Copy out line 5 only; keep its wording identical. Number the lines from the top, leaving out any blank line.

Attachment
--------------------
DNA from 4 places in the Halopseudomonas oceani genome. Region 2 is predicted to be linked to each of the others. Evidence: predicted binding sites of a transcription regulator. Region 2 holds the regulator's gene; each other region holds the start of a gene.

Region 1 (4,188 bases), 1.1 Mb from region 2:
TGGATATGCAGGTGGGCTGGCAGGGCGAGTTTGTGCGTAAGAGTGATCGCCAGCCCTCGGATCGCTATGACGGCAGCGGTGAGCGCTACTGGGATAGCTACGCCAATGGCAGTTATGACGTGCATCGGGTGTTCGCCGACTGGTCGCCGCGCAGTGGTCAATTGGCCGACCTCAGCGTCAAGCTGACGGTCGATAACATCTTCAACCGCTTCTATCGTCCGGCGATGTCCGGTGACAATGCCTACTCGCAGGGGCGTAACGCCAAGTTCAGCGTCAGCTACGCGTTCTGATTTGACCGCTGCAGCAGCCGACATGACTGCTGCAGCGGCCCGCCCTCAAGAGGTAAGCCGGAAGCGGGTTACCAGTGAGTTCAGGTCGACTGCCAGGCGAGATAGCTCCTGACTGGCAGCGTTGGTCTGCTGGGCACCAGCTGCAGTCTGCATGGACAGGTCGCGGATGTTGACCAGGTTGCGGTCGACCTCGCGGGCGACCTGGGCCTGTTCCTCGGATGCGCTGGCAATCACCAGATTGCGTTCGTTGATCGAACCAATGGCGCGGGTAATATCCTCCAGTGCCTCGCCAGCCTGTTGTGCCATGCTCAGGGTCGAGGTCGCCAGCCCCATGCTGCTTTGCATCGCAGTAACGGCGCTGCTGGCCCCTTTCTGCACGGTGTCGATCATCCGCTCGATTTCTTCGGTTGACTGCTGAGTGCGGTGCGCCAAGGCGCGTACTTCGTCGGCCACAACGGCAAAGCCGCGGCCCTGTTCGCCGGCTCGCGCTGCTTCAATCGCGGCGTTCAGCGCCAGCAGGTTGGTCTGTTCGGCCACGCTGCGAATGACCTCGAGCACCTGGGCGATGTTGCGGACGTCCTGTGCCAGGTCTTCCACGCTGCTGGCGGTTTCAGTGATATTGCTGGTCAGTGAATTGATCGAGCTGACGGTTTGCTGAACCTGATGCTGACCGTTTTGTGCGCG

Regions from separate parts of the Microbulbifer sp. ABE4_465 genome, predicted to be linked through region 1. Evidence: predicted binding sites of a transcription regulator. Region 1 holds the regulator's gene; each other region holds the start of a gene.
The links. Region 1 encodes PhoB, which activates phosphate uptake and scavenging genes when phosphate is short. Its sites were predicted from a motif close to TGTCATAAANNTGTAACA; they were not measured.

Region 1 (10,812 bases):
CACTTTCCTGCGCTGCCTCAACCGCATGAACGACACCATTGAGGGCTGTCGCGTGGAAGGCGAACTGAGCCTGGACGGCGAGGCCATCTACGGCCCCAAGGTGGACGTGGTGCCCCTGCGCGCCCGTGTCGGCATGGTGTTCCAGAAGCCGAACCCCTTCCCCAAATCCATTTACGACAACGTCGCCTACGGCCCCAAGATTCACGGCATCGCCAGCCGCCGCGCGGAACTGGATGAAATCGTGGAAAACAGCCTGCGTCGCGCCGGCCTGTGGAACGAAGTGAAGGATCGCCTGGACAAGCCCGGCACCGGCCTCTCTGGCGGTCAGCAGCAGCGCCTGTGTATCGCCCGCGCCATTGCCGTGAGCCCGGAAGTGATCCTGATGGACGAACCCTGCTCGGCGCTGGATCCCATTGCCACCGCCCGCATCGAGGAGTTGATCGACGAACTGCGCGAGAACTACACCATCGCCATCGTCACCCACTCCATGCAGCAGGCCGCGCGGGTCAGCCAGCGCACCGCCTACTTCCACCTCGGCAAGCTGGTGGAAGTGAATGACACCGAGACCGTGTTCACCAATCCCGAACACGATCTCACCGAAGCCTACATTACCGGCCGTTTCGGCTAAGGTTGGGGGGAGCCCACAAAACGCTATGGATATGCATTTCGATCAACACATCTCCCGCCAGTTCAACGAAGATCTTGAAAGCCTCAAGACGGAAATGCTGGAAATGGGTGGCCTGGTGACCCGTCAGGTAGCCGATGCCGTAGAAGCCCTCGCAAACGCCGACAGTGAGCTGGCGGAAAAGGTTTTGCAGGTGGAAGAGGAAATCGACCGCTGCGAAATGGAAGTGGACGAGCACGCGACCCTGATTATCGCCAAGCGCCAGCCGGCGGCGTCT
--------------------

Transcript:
The links. Region 1 encodes PhoB, which activates phosphate uptake and scavenging genes when phosphate is short. Its sites were predicted from a motif close to TGTCATAAANNTGTAACA; they were not measured.